EPIDEMIOLOGY & POPULATION HEALTH

NR514-NEED RESPONSES

 Cyron Dalida 

The CDC defines the health-related quality of life (HRQL) on the individual level as physical and mental health perceptions and how they correlate with health risk conditions, functional capacity, social support, and socioeconomic status (CDC,2018). Furthermore, HRQOL on the community level includes resources available, conditions, policies, and practices that govern the populations’ perceptions of health and functional status.  The CDC also lists multiple measures for health-related quality of life, such as the Healthy Days Core Module, Activity Limitations Module, and Healthy Days Symptoms, which are questions assessing a person’s perceptions and current physical and mental health (CDC, 2018)

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HRQOL is a multidimensional concept that includes many components such as an individual’s physical, and psychological health, perception of independence, social relationships, and environmental factors that are important to that individual (Lin et al., 2013).  Furthermore, Lin et al. (2018) state that criticisms of HRQOL measures stem from a lack of conceptual clarity and measurement feasibility.   HRQOL measures can be adequately measured if these measures are both specific such as measuring specific disease (heart disease, cancer), and complement more generic measures assessing someone’s overall physical, mental, and social health.

References:

CDC. (2018).  Health-related quality of life : Methods and measures. Centers for Disease Control and Prevention.   https://www.cdc.gov/hrqol/methods.htm

Lin, X., Lin, I., Fan, S. (2013).  Methodological issues in measuring health-related quality of life.  Tzu Chi medical journal 25(1), 8-12.   https://doi.org/10.1016/j.tcmj.2012.09.002

 

 

Sharla Kurtz  

Epidemiology and Public Health Week 08 Discussion

Following their implementation, quality of life (QOL) measures metamorphosed and became integral to health outcomes and the associated appraisals. It availed a meaningful avenue to assess the effects of healthcare when the cure was not possible, particularly for populations with chronic ailments (Zucoloto & Martinez, 2019). In the past, multiple instruments were created purporting to measure QOL, but they measured causal indicators instead. The ideal scale currently comprises a 16-item instrument that evaluates five conceptual domains of life, including personal development and fulfillment. Others entail physical well-being, recreation, community and civic practices, and social relationship with others. Later, another domain was added independence, after incorporating what perceptions individuals with chronic conditions harbored about quality of life following descriptive research (Zucoloto & Martinez, 2019). Thus, to gain more insights into QOL measures, the text argues that the approach cannot be applied to adequately measure health-related quality of life, drawing illustrations from physical wellbeing.

In a clinical setting, the underpinning justification for using QOL measures borders on the need to ensure that treatment interventions and evacuations are directed toward patients. Unfortunately, this is often not the case because caregivers and healthcare facilities focus on ailments. In this view, quality of life, including physical wellbeing, cannot be the only avenue to assess patient-centered outcomes. Alternatively, there is the need to incorporate other factors to evaluate the outcomes, such as psychological wellbeing, social interaction and support, and measures of disability (Bourdel et al., 2019). Instead of being an adjunct to assessing outcomes linked to ailments, QOL measures focus on being a substitute, which is not ideal. For instance, rheumatologists fail to treat rheumatoid arthritis using antirheumatic medications based on the quality-of-life scores. In this case, health-related quality of life is not adequately measured when the primary emphasis is solely on physical wellbeing.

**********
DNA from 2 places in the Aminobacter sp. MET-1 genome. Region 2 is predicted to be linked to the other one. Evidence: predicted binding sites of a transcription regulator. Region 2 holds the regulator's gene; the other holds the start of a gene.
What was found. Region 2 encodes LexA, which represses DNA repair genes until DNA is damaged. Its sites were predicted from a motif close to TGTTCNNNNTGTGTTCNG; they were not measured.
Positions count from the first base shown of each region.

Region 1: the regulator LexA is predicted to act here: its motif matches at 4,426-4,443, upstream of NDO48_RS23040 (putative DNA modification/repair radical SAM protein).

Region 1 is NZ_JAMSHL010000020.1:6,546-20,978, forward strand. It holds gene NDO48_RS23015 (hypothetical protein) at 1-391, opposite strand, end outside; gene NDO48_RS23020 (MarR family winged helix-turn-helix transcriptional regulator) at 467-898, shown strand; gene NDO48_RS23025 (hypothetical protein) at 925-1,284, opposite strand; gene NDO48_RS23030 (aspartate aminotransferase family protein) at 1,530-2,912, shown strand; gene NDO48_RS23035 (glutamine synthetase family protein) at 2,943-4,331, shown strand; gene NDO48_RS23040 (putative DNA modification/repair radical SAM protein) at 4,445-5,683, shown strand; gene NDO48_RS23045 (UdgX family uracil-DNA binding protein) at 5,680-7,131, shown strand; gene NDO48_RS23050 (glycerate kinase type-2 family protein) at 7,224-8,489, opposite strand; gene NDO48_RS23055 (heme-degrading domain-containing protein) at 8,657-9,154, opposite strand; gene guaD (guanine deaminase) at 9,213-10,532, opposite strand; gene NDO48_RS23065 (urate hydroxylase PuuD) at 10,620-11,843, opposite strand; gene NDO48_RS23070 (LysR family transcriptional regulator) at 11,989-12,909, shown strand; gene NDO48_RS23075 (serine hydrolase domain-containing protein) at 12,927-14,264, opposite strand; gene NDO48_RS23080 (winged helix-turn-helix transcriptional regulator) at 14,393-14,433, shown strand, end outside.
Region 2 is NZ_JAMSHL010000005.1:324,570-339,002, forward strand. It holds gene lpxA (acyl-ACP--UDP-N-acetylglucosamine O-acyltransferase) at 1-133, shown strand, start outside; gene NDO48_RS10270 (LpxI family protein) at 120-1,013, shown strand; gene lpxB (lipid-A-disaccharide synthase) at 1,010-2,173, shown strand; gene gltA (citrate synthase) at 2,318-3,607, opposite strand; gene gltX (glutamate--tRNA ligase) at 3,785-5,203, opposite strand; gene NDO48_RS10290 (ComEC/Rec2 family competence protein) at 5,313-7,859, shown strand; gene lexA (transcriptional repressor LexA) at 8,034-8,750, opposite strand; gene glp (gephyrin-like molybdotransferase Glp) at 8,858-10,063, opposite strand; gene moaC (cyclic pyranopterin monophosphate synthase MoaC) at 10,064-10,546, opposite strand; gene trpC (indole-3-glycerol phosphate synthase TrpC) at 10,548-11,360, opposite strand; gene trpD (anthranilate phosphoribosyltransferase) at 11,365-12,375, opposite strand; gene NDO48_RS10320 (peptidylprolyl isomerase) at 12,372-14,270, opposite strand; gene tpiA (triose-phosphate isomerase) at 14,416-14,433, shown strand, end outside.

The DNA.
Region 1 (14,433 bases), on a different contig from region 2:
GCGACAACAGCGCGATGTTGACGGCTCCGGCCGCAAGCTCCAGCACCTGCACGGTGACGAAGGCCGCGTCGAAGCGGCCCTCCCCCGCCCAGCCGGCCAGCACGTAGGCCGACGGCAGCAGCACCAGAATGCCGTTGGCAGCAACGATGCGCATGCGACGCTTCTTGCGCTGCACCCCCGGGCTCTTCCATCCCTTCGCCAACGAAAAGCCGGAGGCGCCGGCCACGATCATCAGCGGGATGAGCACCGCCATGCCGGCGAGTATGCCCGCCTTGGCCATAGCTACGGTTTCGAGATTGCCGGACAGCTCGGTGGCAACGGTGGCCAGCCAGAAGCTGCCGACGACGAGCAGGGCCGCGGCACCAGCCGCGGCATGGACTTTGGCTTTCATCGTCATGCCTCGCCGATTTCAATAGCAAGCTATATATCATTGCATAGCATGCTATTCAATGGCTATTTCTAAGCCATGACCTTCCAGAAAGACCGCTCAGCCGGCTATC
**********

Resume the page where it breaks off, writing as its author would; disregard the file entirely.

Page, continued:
Another proof that QOL measures are inadequate to measure health-related quality of life is that they are less effective and accurate. Since the approach is broad and multidimensional and comprises 16-items, it tends to be less responsive, unlike methods specific to patient outcomes (Zucoloto & Martinez, 2019). For instance, emphasizing the physical wellness of individuals majorly means that other aspects, such as conditions leading to anxiety and depression, are neglected. In this regard, one may suppose that the approach is a highly individual concept. The quality-of-life measure does not capture all characteristics of life that are critical to the survival of a patient. However, the only merit to the method is that systems in which individuals may postulate at least some of the features may probably come closest (Zucoloto & Martinez, 2019). Thereupon, the realization behind some of the shortcomings of QOL measures should be an eye-opener to expand the model to incorporate all aspects of quality of life.

From a personal perspective, the inadequacy to measure health-related quality of life based solely on physical wellness results in various ethical concerns. As a concept, the main idea behind the quality of life entails that health problems can be revealed, including those at the periphery of the usual remit of medical care. For example, focusing on a particular aspect breeds the expectation that clinicians may influence it; otherwise, what would be the objective behind assessing it? The downside to this attitude is that in situations where caregivers cannot control outcomes; the process measurement may seem to harm patients. Another ethical concern is that some pressure groups may oppose the clinical measurement of quality of life, citing ‘overmedicalization.” Thus, QOL measurements need to integrate all aspects into practice, including social support and relationships.

 
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